Biodiversity and Immunity

Just as with us, plants respond to their environments. Strengthening our innate immunity instead of relying on synthetic chemicals is a more sustainable way to ward off pathogens. Similarly, reducing the use of synthetic pesticides in agriculture allows crops to develop stronger resistance to pests and minimizes the likelihood of “superbugs” forming and wiping out an entire crop or species. 

Organic farming methods include the use of practices like crop rotation to ward off pests. Insect plant pests are often plant-specific. This means certain pests like certain crops and avoids others. Rotating crops year after year rather than planting the same thing in the same place every year confuses insect pests since insect pests lay their eggs in specific spots expecting the same crop to be there the next year. Also, crop rotation preserves and adds to soil nutrient-diversity. This is all part of the fascinating cycle of soil health, plant health, and our health!

Healthy soil created by healthy (organic) farming practices, is diverse in microbes, which means that food grown from that soil is also microbe-diverse. This translates to a healthy gut (microbiome) in those who eat the delicious, organically grown food. Healthy soil leads to healthy food, which boosts our health!

Nutrient Density

Organic growing practices yield fruits and vegetables that are more nutrient-dense than conventionally grown produce. The homogenization of crops resulting from conventional agricultural practices diminishes the nutritional biodiversity of fruits and vegetables. If you can find local and organic produce, even better! Local produce usually has had more time to ripen on the vine and draw up more nutrients from the soil before it’s harvested. On the contrary, non-local produce is harvested prematurely so that it can withstand long transport periods. During weeks in storage, its nutritional value breaks down.

Chemicals and Our Health

You’ve probably heard about the dangers of pesticides in our food. Washing produce isn’t always enough. Many harmful chemicals used in conventional agriculture are systemic, meaning they’re absorbed by the plant, rather than sprayed on its surface. This is often the case with lettuce. That’s a scary fact considering that lettuce’s volume is mostly water, and contaminated chemical-laden water at that (if its conventional lettuce)!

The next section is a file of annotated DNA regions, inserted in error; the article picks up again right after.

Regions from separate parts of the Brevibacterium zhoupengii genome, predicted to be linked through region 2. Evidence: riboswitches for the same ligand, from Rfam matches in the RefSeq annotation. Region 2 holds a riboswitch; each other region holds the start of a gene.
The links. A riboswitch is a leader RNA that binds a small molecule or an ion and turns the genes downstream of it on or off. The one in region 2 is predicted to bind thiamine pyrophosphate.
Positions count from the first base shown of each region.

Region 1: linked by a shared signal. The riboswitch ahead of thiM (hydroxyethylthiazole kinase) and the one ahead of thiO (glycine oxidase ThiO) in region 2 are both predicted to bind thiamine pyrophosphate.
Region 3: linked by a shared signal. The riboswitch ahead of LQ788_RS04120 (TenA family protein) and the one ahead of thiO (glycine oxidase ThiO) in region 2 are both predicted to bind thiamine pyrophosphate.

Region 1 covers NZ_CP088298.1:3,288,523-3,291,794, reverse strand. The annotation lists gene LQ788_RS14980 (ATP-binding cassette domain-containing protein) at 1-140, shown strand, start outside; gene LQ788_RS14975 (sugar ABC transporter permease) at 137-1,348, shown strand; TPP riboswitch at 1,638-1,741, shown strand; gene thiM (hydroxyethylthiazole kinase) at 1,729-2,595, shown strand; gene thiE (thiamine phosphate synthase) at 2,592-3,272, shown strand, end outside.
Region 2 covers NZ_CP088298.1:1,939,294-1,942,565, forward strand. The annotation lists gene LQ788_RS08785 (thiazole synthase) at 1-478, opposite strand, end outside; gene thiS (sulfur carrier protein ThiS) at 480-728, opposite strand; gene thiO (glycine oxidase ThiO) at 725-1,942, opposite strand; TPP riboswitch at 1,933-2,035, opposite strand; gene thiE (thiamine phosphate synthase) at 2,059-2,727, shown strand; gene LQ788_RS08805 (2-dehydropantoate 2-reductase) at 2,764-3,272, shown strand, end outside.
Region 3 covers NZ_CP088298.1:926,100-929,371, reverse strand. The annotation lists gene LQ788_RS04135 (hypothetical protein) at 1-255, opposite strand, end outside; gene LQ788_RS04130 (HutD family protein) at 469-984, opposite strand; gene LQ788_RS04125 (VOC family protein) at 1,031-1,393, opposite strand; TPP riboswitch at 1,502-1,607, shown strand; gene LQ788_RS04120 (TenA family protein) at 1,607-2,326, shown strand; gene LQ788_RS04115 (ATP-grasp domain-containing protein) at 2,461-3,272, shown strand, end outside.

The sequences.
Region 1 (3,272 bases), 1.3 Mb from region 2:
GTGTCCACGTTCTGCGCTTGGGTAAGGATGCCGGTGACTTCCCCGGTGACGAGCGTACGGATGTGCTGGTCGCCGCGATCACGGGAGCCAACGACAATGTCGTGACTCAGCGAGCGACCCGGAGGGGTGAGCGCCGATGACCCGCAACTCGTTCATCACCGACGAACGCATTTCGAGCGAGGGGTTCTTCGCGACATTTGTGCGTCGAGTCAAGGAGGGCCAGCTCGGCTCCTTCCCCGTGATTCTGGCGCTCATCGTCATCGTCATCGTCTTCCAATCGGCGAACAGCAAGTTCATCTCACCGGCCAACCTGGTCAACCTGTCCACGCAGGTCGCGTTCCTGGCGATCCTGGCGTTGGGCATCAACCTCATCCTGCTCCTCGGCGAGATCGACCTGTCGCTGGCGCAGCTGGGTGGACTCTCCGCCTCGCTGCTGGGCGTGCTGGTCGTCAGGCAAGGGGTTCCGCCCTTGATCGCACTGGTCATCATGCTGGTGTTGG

Synthetic pesticides are known to increase the risk of cancer and be linked to other chronic neurodegenerative diseases. Thankfully, organic food is almost 50 per cent lower in carcinogenic toxic metal compounds otherwise found in conventional food. Also, organic veggies are almost 70 per cent higher in flavonoids than their non-organic counterparts (Zerbe, 2016). Flavonoids are essential in regulating our hormonal health (Gynn and Wright, 2007).

Moving Forward

Organic food maybe a touch more expensive, but it does reflect the true cost of food production—good food production. Hidden costs of cheaper, conventional food choices include health costs later in life. Accessing and buying organic food is becoming more affordable than ever before because the demand for it is rising. The more we “vote” with our food dollars for organic, the more affordable and accessible it can become.

The easiest and most rewarding place to start is with your fresh fruit and vegetables. Thankfully large supermarkets are beginning to stock a small amount of organic produce, so on your weekly trip to the supermarket locate the organic section and see what is available. It’s a nice easy step. Next broaden your search to your local markets, farmers markets and health food stores in your area. Get the whole family involved, it’s a fabulous feeling when the hunter-gatherer instincts kick in.

Next, I would slowly convert dairy products, milk, cheese, and yoghurt. You will soon discover there are very high-quality brands of dairy available.